At the end of a long shift spent pouring glasses, opening bottles, and answering questions about oak aging in haute restaurants, sommeliers want nothing more than to kick up their feet and relax with something tasty and unfussy. As you might imagine, that includes a glass or two of wine—but what about that growling stomach?

A lot of somms know that wine is a delicious pairing for junk food, guilty-pleasure treats, and all manners of snacks and desserts. We asked sommeliers around the city to share their preferred wine (and in one case, beer) pairings for the diet-unfriendly foods they most crave.

Kimberly Prokoshyn, Rebelle:

"A guilty pleasure of mine is Kraft Mac & Cheese, with bacon, tomatoes, lots of cracked pepper and a delicious bottle of Champagne. It's darn good. Champagne just works with everything, especially fattier dishes—that I can testify to!"

Bryn Hagman, The Dutch

"Karthauserhof 'Kabinett' Riesling 2013 is amazing with spicy Indian take out. The wine is like liquidated sweet tarts but in a very good way. It's exactly what you want Riesling to be. The sweetness unlocks that tartness, and allows you to feel it all over your mouth. With a lot of Mosel Rieslings, the acid floods the back of your throat, but the sweetness here kind of counteracts that. A little bit of residual sugar is great when you're pairing a wine with spicy food."

Victoria James, Piora

"For staff meal at Piora, served family style while we're getting ready to open, hot dogs are a regular in the rotation. If there are leftovers after dinner service, nothing beats a dog topped with kraut and a glass of slightly chilled Savoie Mondeuse from André & Michel Quenard. This red grape is genetically the mother of Syrah, another French red grape. In the region of Savoie, located in Eastern France, the Mondeuse grape finds its own unique expression. The wine is lean with brambly fruit aromas, which juxtapose the richness and funkiness of the food. Slightly chilled, the bright acidity is even more pronounced, breaking up the rich meat. If they served this instead of beer at ball games, they would sell a lot more hot dogs!"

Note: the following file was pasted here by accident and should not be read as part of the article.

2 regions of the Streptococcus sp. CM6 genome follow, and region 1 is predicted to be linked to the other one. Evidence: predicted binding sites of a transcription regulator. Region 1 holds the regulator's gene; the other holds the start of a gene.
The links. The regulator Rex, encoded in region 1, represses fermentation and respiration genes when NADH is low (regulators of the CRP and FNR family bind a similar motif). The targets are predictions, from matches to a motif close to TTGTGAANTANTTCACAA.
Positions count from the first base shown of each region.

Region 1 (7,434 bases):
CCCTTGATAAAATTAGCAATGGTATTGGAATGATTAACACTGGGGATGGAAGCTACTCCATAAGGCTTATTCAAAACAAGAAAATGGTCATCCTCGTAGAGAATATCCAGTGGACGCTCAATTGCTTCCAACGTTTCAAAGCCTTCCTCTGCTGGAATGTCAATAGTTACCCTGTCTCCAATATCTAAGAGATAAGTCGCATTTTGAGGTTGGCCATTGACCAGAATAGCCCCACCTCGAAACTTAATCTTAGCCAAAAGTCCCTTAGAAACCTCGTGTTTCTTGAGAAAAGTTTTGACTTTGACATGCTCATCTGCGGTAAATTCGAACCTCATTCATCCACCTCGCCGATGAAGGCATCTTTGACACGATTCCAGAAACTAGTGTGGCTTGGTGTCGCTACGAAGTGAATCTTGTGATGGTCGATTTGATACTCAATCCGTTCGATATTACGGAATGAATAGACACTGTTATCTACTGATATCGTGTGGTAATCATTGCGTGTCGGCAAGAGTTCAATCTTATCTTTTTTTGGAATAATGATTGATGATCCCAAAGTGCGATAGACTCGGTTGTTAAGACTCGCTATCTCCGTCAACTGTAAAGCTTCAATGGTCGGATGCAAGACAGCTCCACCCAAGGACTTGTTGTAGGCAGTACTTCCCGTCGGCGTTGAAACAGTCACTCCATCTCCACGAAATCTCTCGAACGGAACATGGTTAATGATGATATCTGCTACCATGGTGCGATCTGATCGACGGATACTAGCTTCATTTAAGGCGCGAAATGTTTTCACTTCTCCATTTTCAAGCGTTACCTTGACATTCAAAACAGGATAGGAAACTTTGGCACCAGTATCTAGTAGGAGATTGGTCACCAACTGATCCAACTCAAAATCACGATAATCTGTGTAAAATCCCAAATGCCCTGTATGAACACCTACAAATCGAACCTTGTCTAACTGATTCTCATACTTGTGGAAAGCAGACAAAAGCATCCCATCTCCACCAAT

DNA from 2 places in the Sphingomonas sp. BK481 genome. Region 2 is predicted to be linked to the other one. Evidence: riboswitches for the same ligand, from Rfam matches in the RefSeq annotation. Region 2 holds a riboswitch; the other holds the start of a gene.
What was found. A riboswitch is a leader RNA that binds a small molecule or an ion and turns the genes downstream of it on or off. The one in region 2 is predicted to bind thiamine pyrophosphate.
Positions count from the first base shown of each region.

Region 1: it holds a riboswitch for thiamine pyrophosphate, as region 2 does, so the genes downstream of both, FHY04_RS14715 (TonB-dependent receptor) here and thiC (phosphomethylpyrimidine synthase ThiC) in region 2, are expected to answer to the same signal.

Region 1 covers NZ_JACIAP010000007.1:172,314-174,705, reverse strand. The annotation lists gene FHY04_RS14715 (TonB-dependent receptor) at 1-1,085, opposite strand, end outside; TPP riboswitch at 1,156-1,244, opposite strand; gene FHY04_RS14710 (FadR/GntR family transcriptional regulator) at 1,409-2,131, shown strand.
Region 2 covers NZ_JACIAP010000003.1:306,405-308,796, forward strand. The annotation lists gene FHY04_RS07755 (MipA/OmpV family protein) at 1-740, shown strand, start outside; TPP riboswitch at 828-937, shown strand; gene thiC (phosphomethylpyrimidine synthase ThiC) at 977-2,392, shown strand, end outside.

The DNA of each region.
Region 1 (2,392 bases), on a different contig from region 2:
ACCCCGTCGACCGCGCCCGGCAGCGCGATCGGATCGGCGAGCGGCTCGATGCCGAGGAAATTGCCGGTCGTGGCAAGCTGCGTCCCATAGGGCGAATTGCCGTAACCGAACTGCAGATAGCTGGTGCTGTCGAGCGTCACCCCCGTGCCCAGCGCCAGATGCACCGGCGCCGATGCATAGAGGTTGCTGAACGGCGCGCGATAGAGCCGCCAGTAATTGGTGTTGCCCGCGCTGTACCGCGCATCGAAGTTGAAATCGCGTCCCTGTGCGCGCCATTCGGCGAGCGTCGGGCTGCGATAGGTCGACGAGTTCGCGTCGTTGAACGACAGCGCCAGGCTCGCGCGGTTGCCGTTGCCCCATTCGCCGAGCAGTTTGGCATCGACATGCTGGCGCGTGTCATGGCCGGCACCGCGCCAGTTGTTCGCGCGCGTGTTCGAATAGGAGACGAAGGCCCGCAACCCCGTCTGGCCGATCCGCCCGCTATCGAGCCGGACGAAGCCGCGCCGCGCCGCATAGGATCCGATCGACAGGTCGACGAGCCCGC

Caleb Ganzer, Compagnie de Vins Surnaturels

"My favorite late night junk food is the Chata Pata Paneer Roll from Thelewala, the tiny late night Indian Street Food restaurant on MacDougal Street. It's a wrap with Paneer, fried onions and what is essentially an Indian BBQ sauce. It's out of this world good. It's a little spicy, and the roll has a bright lime juice acidity. I have found that East Coast IPAs tend to work best with this late night hunger fix. The light, typically citrusy hops cut through the pepper spice and enhance the brightness of the roll. A current fave pairing is the Bronx Session IPA. I'm not normally an IPA lover but this one is relatively mild on the hops and it's quite the refreshing quaffer alongside this Paneer situation."

Eduardo Porto Carreiro, Untitled at The Whitney

"I'm a sucker for Original Pringles—the one that comes in the red canister—with Brut Rosé Champagne. I remember being on a road trip with some friends a few years back. There were several of us on a bus with a cooler of great wine, and someone had brought along a great bottle of Laherte Frères Brut Rosé Champagne. I had stocked up on Pringles for the ride. Once we tasted the combo of the bright, fresh, and raspberry scented Brut Rosé along with the salty and crunchy Pringles, we couldn't get enough of the pairing!

Also, when I used to live in L.A., there was a terrific late night taco truck a couple of blocks from my apartment. This truck churned out the best Al Pastor tacos that I've ever had, and my go-to pairing for it was vibrant young German Riesling. A youthful Kabinett from the Nahe or the Mosel was always a homerun with those late night snacks."

Dean Fuerth, Betony

"I have two favorite pairings. The first is demi-sec (off-dry) champagne and Chinese food. The fact that sparkling wine and greasy food are a harmonious match is no revelation, but I think the touch of added residual sugar here provides a nice juxtaposition alongside the umami quality of things like fried pork dumplings. The wine also complements the sweeter flavors found in egg rolls and sesame chicken, while warding off the tingly spiciness of Szechuan peppercorn.

Then, there's Coteaux du Layon, a sweet Chenin Blanc wine from the Loire Valley, in France, with cheesecake. I don't have much of a sweet tooth at the end of the day, but I absolutely love this pairing. I prefer a young Coteaux du Layon, as opposed to aged. The chalkiness and acidity of this wine works great texturally with the cream cheese component. The wine, since it is late harvested to retain the residual sugar in the grapes, holds flavors of candied Golden Delicious apple and Anjou pear, perfectly complementing the sweetness of cheesecake."

Guillem Kerambrun, Benoit

"Cheese is my one, true guilty pleasure. My favorite one is when I open an older bottle of Champagne Blanc de Blancs to have with a creamy, flowing Camembert, because the flavor and the mostly sparkling nature of the wine enhances the amazing flavor of the cheese."

Rachel Signer is a food and wine journalist based in Brooklyn. Follow her on Twitter and Instagram.